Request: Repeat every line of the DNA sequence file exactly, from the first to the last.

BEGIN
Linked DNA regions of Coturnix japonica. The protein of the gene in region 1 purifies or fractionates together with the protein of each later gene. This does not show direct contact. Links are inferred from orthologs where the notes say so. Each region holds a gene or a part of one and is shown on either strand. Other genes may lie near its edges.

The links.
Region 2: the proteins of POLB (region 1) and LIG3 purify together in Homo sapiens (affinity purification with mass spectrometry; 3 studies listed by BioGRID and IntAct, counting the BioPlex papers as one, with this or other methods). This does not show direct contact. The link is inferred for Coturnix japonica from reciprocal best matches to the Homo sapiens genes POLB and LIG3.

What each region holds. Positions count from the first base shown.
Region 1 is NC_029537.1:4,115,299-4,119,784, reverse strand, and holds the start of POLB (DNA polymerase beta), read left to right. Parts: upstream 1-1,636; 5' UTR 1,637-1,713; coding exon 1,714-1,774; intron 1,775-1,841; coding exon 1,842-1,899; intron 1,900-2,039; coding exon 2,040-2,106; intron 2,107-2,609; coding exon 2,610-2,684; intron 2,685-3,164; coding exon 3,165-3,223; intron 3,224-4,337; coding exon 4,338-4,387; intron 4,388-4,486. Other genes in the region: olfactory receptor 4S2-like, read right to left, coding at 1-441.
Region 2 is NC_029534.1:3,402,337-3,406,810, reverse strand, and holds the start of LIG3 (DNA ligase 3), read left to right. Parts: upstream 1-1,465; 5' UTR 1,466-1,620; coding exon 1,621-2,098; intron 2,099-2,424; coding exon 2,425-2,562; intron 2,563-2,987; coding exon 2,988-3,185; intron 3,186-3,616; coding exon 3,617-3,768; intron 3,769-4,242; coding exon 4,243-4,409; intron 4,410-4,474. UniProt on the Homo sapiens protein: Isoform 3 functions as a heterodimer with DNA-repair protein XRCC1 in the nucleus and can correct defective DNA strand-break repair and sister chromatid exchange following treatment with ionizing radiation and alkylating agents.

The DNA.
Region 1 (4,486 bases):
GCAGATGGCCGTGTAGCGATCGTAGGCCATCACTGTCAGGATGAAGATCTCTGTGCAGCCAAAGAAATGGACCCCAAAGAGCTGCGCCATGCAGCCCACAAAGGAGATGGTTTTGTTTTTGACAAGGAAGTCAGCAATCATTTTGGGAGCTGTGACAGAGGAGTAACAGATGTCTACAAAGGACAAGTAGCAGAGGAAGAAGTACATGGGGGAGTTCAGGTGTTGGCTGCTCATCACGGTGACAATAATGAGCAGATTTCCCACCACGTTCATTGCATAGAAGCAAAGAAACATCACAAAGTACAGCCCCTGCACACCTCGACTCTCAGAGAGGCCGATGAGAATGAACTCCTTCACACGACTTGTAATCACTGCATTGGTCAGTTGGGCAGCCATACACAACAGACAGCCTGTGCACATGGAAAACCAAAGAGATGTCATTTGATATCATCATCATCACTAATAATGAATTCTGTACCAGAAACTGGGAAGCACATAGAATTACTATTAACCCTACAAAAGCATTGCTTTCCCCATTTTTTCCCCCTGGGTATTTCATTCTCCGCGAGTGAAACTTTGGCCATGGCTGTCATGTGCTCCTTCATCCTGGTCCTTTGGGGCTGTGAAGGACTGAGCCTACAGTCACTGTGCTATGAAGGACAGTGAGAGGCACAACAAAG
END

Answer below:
Linked DNA regions of Coturnix japonica. The protein of the gene in region 1 purifies or fractionates together with the protein of each later gene. This does not show direct contact. Links are inferred from orthologs where the notes say so. Each region holds a gene or a part of one and is shown on either strand. Other genes may lie near its edges.

The links.
Region 2: the proteins of POLB (region 1) and LIG3 purify together in Homo sapiens (affinity purification with mass spectrometry; 3 studies listed by BioGRID and IntAct, counting the BioPlex papers as one, with this or other methods). This does not show direct contact. The link is inferred for Coturnix japonica from reciprocal best matches to the Homo sapiens genes POLB and LIG3.

What each region holds. Positions count from the first base shown.
Region 1 is NC_029537.1:4,115,299-4,119,784, reverse strand, and holds the start of POLB (DNA polymerase beta), read left to right. Parts: upstream 1-1,636; 5' UTR 1,637-1,713; coding exon 1,714-1,774; intron 1,775-1,841; coding exon 1,842-1,899; intron 1,900-2,039; coding exon 2,040-2,106; intron 2,107-2,609; coding exon 2,610-2,684; intron 2,685-3,164; coding exon 3,165-3,223; intron 3,224-4,337; coding exon 4,338-4,387; intron 4,388-4,486. Other genes in the region: olfactory receptor 4S2-like, read right to left, coding at 1-441.
Region 2 is NC_029534.1:3,402,337-3,406,810, reverse strand, and holds the start of LIG3 (DNA ligase 3), read left to right. Parts: upstream 1-1,465; 5' UTR 1,466-1,620; coding exon 1,621-2,098; intron 2,099-2,424; coding exon 2,425-2,562; intron 2,563-2,987; coding exon 2,988-3,185; intron 3,186-3,616; coding exon 3,617-3,768; intron 3,769-4,242; coding exon 4,243-4,409; intron 4,410-4,474. UniProt on the Homo sapiens protein: Isoform 3 functions as a heterodimer with DNA-repair protein XRCC1 in the nucleus and can correct defective DNA strand-break repair and sister chromatid exchange following treatment with ionizing radiation and alkylating agents.

The DNA.
Region 1 (4,486 bases):
GCAGATGGCCGTGTAGCGATCGTAGGCCATCACTGTCAGGATGAAGATCTCTGTGCAGCCAAAGAAATGGACCCCAAAGAGCTGCGCCATGCAGCCCACAAAGGAGATGGTTTTGTTTTTGACAAGGAAGTCAGCAATCATTTTGGGAGCTGTGACAGAGGAGTAACAGATGTCTACAAAGGACAAGTAGCAGAGGAAGAAGTACATGGGGGAGTTCAGGTGTTGGCTGCTCATCACGGTGACAATAATGAGCAGATTTCCCACCACGTTCATTGCATAGAAGCAAAGAAACATCACAAAGTACAGCCCCTGCACACCTCGACTCTCAGAGAGGCCGATGAGAATGAACTCCTTCACACGACTTGTAATCACTGCATTGGTCAGTTGGGCAGCCATACACAACAGACAGCCTGTGCACATGGAAAACCAAAGAGATGTCATTTGATATCATCATCATCACTAATAATGAATTCTGTACCAGAAACTGGGAAGCACATAGAATTACTATTAACCCTACAAAAGCATTGCTTTCCCCATTTTTTCCCCCTGGGTATTTCATTCTCCGCGAGTGAAACTTTGGCCATGGCTGTCATGTGCTCCTTCATCCTGGTCCTTTGGGGCTGTGAAGGACTGAGCCTACAGTCACTGTGCTATGAAGGACAGTGAGAGGCACAACAAAG